Japan's 'Nothing’Election: The View From Washington

By Daniel Sneider : Lecturer in East Asian Studies at Stanford University
October 16,2017
Daniel Sneider
Lecturer in East Asian Studies at Stanford University

Daniel Sneider is a lecturer in East Asian Studies at Stanford University and currently in Tokyo as a Visiting Fellow at the Canon Institute for Global Studies.
 

  • Google
  • reddit
  • Mail
(Photo by Toru Hanai/Reuters)

Sitting these days in Tokyo, Japan’s coming national election seems to be an election about nothing. Prime Minister Shinzo Abe of course tries to make it about something - North Korea or taxes — but it is clearly about himself. And Tokyo Governor Yoriko Koike says it is an election about HOPE — but that seems to mostly mean her hope to have power.

Maybe the only people who actually have real issues to campaign on are the left Democrats and their friends, who want to make it about the constitution and security. But they are far from being able to govern Japan.

Despite that seeming absence of meaning, who is in power in Tokyo is still of great importance to the United States. Amidst the on-going crisis with North Korea and the challenge of China, a strong and stable Japan is essential to American security and foreign policy.

In that context, what is the view of this election from Washington, both within and slightly outside the corridors of power? Are policy makers even aware of this election? What do they expect will happen? And if Prime Minister Abe were to lose his office, what might it mean for U.S.-Japan relations?

I posed those questions to a select group of Japan hands in Washington, including some inside the administration. The consensus is not surprising – while Japan experts are of course watching the election, the Japanese vote is almost invisible to Americans, even within the government. But that is in large part because American policy makers assume that nothing will change in Japan.

“I don’t think the Japanese election is getting a great deal of attention here in DC,” says Amb. James Zumwalt, a former senior State Department official and veteran Japan hand who now heads the Sasakawa Peace Foundation in the U.S.

“The reason is that not many anticipate big changes in Japan’s U.S. policy or U.S.-Japan relations as a result of the outcome. There is some interest in the mechanics of the election and how it works, but China’s Party Congress and the latest DPRK (North Korean) actions are much, much bigger news.”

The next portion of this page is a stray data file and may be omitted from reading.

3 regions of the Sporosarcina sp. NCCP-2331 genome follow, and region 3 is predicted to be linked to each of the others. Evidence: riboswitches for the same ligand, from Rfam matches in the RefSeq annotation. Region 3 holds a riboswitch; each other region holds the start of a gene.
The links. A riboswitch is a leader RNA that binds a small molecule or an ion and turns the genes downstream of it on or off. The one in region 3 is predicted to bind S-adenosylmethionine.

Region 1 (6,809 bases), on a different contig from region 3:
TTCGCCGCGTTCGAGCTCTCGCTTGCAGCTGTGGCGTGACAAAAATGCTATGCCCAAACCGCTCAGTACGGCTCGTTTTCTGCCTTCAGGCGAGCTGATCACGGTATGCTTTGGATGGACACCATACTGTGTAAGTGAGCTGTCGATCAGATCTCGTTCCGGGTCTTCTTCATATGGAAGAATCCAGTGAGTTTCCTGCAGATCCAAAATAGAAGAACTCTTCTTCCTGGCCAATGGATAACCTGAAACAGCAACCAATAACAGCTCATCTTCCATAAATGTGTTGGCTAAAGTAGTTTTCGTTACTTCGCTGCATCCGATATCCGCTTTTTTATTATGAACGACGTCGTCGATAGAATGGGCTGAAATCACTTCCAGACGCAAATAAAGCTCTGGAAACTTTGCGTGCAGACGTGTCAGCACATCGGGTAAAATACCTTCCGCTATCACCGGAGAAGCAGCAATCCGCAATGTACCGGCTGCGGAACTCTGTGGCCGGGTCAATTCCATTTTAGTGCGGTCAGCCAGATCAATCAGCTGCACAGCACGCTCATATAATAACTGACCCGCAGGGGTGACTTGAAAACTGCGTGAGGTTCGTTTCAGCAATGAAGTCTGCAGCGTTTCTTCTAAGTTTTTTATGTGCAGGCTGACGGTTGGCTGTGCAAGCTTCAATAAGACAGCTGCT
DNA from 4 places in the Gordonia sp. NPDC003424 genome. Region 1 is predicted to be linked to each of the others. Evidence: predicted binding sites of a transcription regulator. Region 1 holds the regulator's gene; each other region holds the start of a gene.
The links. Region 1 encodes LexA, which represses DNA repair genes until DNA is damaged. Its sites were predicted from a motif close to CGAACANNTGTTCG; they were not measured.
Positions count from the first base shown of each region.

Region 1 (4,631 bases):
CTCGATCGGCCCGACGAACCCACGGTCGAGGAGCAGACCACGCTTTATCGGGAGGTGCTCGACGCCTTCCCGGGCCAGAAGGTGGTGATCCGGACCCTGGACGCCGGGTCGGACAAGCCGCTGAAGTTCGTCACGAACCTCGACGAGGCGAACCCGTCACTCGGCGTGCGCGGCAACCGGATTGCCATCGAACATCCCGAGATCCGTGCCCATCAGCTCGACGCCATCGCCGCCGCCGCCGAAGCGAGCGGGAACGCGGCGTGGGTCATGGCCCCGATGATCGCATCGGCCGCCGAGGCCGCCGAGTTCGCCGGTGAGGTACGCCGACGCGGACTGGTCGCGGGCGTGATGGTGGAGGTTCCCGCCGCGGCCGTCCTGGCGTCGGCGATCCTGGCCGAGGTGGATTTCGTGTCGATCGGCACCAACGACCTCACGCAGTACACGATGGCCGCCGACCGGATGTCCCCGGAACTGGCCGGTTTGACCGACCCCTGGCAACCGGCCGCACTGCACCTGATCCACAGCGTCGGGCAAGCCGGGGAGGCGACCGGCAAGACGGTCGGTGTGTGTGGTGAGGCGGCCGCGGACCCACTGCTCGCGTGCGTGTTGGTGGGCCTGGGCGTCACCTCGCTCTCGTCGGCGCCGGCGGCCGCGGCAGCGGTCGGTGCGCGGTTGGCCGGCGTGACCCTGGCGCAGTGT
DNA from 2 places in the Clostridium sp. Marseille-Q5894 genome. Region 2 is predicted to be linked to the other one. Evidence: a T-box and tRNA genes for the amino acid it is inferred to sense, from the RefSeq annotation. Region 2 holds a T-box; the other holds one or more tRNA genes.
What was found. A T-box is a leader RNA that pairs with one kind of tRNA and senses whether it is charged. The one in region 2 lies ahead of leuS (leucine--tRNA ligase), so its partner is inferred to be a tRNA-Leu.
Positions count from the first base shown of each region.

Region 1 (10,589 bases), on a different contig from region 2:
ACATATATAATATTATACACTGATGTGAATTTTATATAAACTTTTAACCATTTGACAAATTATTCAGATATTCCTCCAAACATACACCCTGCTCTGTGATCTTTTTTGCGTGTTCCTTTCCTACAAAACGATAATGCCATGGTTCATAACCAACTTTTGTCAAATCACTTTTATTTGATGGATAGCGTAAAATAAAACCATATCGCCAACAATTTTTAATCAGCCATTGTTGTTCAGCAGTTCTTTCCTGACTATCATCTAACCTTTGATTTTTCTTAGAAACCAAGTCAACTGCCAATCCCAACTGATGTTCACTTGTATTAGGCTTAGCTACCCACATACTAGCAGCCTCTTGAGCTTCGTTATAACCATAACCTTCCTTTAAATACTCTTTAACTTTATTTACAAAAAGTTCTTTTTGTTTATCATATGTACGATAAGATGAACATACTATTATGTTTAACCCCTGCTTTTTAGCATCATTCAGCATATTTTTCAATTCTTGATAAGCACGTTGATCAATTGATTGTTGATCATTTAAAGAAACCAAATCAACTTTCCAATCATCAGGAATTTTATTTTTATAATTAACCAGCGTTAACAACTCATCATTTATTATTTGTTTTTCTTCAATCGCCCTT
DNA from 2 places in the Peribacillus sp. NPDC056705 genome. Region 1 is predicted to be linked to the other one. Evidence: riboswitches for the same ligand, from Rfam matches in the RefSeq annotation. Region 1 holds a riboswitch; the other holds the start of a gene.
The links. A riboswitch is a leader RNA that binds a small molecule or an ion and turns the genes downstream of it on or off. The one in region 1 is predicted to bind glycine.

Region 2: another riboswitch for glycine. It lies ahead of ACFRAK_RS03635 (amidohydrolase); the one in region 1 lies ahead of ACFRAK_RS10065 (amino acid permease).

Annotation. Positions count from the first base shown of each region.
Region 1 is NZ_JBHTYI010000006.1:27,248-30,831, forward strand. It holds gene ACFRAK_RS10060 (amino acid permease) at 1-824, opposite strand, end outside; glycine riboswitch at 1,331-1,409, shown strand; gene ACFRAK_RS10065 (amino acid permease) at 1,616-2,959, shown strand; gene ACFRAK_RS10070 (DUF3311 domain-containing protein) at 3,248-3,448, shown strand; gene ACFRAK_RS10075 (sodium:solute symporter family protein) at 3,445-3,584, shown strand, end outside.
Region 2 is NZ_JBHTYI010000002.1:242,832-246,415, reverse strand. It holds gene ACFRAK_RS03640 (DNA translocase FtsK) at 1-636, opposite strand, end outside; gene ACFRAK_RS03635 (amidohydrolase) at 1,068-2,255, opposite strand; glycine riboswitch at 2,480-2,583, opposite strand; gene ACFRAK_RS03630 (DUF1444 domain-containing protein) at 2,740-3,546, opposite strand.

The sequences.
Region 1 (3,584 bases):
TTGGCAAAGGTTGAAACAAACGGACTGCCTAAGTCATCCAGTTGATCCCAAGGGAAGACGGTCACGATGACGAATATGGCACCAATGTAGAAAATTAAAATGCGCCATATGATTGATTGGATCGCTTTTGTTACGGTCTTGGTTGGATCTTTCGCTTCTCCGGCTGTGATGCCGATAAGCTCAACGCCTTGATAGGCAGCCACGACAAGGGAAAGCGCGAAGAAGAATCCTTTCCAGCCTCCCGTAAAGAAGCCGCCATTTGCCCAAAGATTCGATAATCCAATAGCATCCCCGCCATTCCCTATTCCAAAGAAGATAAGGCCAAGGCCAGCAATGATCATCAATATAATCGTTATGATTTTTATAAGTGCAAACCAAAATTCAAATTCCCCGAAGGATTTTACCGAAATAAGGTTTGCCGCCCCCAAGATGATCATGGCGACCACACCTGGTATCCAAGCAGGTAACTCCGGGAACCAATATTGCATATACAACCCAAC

Japan is on policy radars now not because of the election but due to President Trump’s upcoming visit to Asia, beginning with a stop in Japan. With Trump issuing daily assaults on the previous commitments of the U.S., there is a growing uncertainty about what he might do in Asia, particularly towards American allies.

“Policymakers working on Asia are aware of Japan’s upcoming election,” notes Georgetown Professor Michael Green, the former national security advisor to President George W. Bush whose advice is sought by the current administration. “Their focus is diluted by anxiety about how the trip will go overall.”

The view from Congress is no different. “With the exception of a small handful of members and staff who follow the U.S.-Japan relationship closely, there is very little awareness of the upcoming Diet elections in Congress,” says a senior Congressional staffer who closely follows issues in the region.

“In part, that lack of focus or attention is a function of our own current domestic political drama,” he adds, referring to the health care debate, tax reform, the Russia investigations and Trump’s seemingly endless stream of tweets.

“Honestly, all that think tankers and foreign policy pundits do these days is try to interpret and anticipate the latest Trumpism,” agrees a senior Asia hand with ties to the administration.

There was a brief burst of interest in the Japanese election just after the announcement, when Tokyo governor Koike made the surprising move to form her new Party of Hope and it appeared this would be a more closely contested election than Abe and the Liberal Democratic Party had calculated. But things have shifted, including in the view of American policy makers.

“There is a growing sense that Abe will survive – that Koike has already peaked – and that the media is turning on her,” observes Green. “Of course, nobody in the U.S. government will publicly say who they prefer.”